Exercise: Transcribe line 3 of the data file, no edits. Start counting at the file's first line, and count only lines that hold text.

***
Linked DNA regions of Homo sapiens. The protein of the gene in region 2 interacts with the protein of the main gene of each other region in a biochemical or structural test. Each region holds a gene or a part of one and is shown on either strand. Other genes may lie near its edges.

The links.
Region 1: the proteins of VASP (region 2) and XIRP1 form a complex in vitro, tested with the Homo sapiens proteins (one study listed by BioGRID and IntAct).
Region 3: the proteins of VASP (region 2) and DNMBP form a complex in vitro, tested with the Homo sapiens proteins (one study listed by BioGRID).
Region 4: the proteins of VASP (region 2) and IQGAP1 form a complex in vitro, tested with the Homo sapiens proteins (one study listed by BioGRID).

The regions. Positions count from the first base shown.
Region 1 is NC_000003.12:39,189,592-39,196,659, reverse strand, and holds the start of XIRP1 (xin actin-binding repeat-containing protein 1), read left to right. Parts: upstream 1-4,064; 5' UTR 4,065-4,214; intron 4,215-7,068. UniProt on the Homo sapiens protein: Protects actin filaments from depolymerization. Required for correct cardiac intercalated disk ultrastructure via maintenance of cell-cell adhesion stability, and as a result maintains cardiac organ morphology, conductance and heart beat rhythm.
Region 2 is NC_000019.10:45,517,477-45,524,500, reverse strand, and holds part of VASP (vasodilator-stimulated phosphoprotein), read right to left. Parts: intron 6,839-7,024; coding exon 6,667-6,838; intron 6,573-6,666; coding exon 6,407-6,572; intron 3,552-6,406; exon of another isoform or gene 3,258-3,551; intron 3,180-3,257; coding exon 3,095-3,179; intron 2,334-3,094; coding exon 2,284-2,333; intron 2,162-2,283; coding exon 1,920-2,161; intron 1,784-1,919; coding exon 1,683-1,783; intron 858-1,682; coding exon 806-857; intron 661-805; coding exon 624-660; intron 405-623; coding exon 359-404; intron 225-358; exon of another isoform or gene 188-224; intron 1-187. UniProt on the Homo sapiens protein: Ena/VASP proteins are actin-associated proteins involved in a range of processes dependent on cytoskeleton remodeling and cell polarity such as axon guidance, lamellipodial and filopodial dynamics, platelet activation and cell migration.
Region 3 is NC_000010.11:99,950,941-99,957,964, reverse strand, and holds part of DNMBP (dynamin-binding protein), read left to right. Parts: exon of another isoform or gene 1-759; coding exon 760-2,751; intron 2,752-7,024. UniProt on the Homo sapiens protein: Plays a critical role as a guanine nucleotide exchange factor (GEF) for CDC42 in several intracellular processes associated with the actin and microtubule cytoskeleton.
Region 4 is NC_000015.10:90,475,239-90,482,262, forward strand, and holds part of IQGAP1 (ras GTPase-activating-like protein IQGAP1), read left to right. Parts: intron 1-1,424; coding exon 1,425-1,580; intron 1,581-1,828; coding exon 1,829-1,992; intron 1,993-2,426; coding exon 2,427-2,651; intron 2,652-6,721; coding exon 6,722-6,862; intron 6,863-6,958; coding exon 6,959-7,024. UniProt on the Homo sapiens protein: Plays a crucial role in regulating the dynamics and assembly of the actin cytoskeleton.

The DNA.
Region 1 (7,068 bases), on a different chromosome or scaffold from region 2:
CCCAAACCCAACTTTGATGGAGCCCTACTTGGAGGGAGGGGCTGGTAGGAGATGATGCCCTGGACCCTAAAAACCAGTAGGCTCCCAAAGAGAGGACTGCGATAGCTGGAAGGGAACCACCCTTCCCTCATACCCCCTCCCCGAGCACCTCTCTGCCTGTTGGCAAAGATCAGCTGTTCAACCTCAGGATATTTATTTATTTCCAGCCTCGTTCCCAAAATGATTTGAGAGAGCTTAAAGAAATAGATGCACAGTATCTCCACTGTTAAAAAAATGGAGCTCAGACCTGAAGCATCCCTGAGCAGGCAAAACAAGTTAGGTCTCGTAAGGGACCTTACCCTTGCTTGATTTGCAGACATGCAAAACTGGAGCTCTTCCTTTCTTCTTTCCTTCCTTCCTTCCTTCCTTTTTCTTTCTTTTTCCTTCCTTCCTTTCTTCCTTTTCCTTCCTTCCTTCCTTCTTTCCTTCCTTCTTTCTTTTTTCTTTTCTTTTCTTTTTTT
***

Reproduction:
Region 1: the proteins of VASP (region 2) and XIRP1 form a complex in vitro, tested with the Homo sapiens proteins (one study listed by BioGRID and IntAct).